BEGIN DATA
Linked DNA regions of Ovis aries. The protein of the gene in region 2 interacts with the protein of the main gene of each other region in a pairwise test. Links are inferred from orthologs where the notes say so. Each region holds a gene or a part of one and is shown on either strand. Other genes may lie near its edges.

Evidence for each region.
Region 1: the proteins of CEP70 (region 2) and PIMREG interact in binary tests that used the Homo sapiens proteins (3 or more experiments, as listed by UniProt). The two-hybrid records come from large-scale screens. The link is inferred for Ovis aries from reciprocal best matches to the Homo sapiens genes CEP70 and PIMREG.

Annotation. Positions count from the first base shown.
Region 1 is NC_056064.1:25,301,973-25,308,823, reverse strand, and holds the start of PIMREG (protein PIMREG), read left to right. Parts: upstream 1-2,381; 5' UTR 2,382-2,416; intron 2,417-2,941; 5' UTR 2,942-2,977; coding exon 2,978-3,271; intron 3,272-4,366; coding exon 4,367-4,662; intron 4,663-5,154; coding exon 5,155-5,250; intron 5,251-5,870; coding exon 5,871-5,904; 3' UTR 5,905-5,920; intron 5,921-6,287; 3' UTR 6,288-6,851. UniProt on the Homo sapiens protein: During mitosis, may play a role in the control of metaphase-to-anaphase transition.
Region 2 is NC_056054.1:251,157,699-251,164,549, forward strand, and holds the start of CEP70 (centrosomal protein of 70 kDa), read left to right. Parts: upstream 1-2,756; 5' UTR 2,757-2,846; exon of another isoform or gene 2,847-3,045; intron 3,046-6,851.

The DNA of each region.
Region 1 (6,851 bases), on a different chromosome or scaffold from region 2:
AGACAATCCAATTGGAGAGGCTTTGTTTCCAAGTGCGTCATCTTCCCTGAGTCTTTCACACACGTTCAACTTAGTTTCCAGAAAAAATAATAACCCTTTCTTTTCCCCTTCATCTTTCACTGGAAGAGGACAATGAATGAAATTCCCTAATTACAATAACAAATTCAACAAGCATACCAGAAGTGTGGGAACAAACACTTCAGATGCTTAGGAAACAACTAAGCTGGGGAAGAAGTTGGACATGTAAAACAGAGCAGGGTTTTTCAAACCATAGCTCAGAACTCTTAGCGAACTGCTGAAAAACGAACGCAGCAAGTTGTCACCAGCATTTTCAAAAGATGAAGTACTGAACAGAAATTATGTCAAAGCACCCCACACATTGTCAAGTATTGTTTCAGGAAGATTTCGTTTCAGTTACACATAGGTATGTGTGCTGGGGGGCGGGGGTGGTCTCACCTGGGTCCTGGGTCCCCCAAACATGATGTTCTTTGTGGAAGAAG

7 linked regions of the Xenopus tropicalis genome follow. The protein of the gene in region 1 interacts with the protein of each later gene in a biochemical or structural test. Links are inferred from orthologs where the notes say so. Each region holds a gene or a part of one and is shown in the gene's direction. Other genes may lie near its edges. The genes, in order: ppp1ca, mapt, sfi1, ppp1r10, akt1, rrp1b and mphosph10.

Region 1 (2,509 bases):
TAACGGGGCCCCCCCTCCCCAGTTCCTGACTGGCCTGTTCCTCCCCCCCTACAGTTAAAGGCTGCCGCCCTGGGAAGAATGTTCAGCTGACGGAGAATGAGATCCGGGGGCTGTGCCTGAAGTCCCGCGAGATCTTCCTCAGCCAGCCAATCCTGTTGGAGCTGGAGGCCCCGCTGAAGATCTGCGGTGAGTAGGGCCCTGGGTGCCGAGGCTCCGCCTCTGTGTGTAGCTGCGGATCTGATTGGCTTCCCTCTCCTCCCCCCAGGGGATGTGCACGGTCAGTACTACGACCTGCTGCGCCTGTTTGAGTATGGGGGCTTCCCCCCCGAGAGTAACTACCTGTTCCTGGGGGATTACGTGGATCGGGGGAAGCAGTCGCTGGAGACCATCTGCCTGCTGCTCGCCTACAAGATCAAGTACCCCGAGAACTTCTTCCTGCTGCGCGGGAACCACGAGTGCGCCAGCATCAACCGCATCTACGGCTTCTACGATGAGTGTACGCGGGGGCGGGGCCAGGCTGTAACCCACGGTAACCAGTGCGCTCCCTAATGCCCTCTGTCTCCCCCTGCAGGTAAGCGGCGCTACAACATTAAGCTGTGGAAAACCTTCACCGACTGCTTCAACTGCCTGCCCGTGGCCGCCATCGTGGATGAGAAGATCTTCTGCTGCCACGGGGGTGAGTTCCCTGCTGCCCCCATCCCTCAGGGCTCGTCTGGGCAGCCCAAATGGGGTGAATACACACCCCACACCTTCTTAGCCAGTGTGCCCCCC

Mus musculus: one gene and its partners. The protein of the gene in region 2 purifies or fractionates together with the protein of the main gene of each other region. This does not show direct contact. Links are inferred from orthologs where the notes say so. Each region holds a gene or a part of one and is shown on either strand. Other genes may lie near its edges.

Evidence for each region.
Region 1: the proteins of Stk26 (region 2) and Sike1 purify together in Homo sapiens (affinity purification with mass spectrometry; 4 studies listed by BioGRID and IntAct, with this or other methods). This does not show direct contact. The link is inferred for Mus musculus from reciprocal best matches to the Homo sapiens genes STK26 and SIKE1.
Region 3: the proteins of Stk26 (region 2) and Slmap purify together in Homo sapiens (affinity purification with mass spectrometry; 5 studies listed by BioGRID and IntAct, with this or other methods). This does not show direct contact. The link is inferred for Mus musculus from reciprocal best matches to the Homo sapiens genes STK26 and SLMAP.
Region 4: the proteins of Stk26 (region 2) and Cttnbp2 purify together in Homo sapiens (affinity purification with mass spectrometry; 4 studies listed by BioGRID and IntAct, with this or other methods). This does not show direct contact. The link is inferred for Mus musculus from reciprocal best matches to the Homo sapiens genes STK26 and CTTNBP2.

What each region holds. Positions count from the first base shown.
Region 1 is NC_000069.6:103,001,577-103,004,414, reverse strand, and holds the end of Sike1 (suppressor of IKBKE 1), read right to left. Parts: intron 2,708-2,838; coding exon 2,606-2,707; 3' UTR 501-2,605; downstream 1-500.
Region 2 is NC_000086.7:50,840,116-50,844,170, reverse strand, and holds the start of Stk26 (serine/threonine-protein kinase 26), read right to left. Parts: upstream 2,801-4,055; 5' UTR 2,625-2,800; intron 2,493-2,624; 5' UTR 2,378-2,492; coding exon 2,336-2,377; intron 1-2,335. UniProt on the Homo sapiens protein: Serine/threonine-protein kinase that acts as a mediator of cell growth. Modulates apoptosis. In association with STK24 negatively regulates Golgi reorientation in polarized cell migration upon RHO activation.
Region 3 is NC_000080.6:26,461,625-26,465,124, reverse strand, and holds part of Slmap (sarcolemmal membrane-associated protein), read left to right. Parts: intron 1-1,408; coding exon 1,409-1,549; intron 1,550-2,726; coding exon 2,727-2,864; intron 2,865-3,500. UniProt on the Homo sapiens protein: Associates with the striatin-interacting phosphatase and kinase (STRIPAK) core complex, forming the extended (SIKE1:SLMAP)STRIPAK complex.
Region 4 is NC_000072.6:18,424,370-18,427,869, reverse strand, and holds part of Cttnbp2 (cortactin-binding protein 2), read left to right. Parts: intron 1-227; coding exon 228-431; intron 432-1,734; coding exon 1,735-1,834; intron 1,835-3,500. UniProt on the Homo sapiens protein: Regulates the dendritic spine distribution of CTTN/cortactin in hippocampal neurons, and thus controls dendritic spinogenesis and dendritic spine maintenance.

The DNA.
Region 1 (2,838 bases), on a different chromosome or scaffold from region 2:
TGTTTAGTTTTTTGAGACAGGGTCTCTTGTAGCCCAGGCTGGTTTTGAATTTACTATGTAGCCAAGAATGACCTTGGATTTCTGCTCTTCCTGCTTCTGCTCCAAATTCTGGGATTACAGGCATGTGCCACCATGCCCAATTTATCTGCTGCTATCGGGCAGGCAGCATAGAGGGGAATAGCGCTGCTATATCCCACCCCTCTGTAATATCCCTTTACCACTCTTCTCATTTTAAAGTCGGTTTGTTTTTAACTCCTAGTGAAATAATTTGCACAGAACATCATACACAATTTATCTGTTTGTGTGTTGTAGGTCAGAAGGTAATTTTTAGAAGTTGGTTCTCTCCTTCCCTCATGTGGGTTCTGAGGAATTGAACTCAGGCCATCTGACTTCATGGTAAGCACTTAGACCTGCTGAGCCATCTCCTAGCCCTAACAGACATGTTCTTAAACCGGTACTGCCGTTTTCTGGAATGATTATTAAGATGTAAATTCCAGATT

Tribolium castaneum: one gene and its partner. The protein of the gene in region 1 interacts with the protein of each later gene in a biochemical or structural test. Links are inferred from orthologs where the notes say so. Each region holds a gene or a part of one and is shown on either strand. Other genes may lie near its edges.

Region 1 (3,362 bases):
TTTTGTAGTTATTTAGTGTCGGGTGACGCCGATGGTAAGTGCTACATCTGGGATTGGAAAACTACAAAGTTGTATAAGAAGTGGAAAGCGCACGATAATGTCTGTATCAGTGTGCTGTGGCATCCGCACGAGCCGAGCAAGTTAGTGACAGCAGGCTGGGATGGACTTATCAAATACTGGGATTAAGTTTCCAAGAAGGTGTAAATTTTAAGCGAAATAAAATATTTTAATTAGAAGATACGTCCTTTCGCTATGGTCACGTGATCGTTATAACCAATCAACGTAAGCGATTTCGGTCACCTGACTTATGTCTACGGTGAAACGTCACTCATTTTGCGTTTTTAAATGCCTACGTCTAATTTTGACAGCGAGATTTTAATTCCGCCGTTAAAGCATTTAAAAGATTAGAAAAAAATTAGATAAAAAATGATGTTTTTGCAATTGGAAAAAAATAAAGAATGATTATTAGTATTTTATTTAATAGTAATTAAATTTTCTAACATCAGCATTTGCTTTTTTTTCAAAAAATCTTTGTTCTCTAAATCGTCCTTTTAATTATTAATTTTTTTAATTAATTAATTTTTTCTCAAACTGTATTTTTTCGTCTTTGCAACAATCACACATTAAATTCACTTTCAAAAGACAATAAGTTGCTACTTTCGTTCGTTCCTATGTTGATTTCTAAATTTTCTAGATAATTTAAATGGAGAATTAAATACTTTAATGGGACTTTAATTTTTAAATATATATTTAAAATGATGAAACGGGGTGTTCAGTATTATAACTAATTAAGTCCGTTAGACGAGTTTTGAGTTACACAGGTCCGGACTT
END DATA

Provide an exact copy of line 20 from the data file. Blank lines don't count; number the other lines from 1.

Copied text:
Region 2 is NC_000086.7:50,840,116-50,844,170, reverse strand, and holds the start of Stk26 (serine/threonine-protein kinase 26), read right to left. Parts: upstream 2,801-4,055; 5' UTR 2,625-2,800; intron 2,493-2,624; 5' UTR 2,378-2,492; coding exon 2,336-2,377; intron 1-2,335. UniProt on the Homo sapiens protein: Serine/threonine-protein kinase that acts as a mediator of cell growth. Modulates apoptosis. In association with STK24 negatively regulates Golgi reorientation in polarized cell migration upon RHO activation.